REWILDING charity Trees For Life has announced the establishment of a 700-acre mountaintop woodland of 100,000 trees at its Dundreggan Conservation Estate in Glenmoriston near Loch Ness.

Carn na Caorach, meaning ‘sheep cairn’, lies at 450-600 metres above sea level on Dundreggan’s northeastern edge. It is thought to have been an important place for grazing livestock for hundreds of years – which, according to the charity, is what has stripped the site, and indeed much of Scotland's mountain landscape, of the once-common, tough, waist-high ‘wee trees’ such as dwarf birch and downy willow.

Known as ‘montane’ species because they can grow near mountain summits, despite the harsh conditions, conservationists believe that the reestablishment of such high forests will benefit both native wildlife and the wider environment.

“Montane woodlands are a vital part of Scotland’s precious Caledonian Forest, but are often restored over only small areas if at all," said Trees for Life’s Dundreggan manager, Doug Gilbert. "To bring these special ‘wee trees’ back from the brink, and create habitats for the wildlife that depends on them, we need something bigger – and that’s what we’re setting out to achieve at Carn na Caorach,”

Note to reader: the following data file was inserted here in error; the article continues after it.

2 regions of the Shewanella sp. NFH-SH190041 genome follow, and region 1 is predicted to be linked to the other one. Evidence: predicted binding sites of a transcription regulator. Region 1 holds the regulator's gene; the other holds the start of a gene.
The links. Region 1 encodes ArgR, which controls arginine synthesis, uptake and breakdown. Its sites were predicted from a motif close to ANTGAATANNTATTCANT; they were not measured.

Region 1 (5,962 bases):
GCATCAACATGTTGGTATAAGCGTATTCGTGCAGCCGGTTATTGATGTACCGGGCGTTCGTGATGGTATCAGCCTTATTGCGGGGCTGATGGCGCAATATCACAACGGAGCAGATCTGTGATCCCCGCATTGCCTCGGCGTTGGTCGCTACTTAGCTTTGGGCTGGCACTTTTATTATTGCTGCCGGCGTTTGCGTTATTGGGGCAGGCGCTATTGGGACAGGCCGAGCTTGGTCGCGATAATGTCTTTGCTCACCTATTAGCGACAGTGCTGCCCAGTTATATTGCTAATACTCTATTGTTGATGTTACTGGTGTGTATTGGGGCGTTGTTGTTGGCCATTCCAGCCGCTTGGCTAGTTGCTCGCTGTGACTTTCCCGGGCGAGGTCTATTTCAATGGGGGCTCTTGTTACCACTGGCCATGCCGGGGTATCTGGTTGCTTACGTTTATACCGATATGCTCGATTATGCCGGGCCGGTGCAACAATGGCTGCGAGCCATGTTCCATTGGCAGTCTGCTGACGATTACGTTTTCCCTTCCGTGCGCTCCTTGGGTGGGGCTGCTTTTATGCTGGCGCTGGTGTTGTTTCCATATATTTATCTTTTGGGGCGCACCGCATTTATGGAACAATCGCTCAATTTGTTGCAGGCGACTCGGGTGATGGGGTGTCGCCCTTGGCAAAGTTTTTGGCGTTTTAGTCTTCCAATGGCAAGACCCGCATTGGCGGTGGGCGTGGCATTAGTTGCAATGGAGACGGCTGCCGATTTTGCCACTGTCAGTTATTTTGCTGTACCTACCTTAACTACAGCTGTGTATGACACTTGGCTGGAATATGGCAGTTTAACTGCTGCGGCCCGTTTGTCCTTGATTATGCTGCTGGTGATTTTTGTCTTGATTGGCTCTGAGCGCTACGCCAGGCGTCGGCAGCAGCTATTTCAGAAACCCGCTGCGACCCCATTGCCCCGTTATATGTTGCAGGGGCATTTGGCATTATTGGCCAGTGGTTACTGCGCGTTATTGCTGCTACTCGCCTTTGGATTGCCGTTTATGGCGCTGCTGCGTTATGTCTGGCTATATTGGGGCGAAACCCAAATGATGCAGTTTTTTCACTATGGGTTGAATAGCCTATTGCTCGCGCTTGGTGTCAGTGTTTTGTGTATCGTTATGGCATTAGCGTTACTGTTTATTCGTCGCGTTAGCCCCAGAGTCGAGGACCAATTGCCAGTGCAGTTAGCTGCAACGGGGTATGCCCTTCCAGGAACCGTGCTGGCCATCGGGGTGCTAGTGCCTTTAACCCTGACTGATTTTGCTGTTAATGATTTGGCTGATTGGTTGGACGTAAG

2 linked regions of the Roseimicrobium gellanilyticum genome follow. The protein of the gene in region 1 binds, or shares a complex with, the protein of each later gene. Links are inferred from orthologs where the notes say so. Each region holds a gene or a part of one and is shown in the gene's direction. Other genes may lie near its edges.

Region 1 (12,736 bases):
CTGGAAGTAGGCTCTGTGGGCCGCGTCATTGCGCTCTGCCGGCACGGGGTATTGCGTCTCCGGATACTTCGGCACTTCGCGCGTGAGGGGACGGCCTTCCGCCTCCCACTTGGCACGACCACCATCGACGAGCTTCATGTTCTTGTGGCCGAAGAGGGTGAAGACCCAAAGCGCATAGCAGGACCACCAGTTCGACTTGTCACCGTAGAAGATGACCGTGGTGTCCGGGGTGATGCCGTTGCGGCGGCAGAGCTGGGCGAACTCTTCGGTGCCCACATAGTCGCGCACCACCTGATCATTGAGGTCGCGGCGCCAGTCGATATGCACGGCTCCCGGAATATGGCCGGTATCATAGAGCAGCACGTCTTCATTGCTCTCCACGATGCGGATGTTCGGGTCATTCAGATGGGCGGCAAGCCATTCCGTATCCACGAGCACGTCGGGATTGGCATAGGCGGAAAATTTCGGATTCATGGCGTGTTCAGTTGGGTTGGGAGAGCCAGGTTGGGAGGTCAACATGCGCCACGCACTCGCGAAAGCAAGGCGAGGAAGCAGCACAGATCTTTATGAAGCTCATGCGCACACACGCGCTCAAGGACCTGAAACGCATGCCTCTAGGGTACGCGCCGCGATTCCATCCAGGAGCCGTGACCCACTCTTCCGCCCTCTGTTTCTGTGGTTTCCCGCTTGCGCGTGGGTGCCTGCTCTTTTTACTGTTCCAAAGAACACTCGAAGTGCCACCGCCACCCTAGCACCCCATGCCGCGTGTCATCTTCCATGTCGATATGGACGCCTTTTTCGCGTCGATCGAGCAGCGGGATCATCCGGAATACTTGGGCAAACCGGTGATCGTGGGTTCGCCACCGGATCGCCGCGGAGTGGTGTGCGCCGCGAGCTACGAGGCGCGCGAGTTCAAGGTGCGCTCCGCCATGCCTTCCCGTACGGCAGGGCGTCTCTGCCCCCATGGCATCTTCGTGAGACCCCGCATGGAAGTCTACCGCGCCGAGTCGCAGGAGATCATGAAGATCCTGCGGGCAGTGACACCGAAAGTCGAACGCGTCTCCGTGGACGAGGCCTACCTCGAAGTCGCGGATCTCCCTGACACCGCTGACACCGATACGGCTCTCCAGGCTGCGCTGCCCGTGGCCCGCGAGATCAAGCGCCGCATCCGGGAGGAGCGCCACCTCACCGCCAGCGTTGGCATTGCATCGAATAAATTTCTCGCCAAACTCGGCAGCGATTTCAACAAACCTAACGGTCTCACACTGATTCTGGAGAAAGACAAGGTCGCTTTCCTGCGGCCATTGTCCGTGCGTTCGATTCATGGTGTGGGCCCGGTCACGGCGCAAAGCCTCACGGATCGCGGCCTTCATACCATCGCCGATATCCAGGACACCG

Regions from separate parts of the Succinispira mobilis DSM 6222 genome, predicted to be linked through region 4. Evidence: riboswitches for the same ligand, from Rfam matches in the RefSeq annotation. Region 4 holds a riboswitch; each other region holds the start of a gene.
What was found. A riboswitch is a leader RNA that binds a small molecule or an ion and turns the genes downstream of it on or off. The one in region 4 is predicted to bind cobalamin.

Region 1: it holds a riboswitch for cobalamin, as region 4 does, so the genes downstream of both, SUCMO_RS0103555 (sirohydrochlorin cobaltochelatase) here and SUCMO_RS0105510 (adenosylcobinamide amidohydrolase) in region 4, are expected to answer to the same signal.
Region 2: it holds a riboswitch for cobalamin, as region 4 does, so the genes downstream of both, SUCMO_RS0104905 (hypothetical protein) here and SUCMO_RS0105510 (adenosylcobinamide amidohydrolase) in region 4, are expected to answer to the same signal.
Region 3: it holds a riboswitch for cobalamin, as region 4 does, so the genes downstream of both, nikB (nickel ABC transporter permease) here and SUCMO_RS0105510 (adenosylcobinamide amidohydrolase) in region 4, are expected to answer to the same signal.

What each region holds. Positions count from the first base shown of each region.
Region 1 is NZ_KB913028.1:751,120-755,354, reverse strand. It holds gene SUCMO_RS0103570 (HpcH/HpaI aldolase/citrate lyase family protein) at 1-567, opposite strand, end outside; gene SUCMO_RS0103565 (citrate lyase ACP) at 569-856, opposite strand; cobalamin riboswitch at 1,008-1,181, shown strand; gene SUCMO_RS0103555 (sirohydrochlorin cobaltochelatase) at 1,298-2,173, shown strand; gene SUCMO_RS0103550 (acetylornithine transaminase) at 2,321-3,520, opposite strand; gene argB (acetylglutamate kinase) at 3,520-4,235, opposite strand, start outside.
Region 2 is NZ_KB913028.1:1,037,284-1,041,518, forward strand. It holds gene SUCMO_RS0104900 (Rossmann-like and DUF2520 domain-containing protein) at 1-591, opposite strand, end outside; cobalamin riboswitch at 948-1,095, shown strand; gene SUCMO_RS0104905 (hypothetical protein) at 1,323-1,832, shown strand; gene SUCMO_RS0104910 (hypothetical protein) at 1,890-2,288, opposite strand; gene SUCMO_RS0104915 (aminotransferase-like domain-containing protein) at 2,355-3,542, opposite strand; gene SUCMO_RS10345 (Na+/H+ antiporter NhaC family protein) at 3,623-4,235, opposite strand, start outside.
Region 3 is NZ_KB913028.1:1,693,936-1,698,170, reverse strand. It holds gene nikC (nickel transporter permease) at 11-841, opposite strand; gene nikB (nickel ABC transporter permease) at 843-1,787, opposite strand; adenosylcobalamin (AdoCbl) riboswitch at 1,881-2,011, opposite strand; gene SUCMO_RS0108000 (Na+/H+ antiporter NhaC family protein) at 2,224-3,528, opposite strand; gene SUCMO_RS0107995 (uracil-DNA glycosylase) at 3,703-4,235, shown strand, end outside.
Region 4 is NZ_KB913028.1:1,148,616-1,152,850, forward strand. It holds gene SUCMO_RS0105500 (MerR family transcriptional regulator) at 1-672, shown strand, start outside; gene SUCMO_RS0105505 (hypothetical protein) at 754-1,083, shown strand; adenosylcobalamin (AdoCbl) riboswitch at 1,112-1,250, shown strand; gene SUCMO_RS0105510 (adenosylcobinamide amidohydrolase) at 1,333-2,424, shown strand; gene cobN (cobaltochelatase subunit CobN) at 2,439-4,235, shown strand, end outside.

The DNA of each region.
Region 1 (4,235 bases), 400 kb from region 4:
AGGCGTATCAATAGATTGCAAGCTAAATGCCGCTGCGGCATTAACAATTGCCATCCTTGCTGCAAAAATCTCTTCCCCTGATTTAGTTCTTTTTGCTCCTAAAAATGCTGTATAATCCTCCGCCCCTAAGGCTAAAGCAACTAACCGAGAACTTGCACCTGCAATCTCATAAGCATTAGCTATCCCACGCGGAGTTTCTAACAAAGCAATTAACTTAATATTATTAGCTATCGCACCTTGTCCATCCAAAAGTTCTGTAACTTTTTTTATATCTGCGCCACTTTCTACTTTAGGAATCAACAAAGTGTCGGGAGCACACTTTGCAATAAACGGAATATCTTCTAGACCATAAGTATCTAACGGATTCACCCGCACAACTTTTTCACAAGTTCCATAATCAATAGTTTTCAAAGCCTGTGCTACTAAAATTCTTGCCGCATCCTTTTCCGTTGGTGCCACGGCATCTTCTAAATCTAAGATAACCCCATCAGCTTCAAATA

As a start, the charity has erected its largest-ever exclosure – a fence designed to protect young trees by keeping grazing animals out – at the site, supported by funding from the Scottish Natural Heritage Biodiversity Challenge Fund. Volunteers will begin the first phase of planting next spring – with trees including downy willow and dwarf birch on the higher ground, and Scots pine and juniper on the lower slopes. Further planting will continue over the next few years.

Because such high woodlands take longer to establish than those in sheltered locations, the project is long-term. It will take 50 to 100 years before the forest is fully established.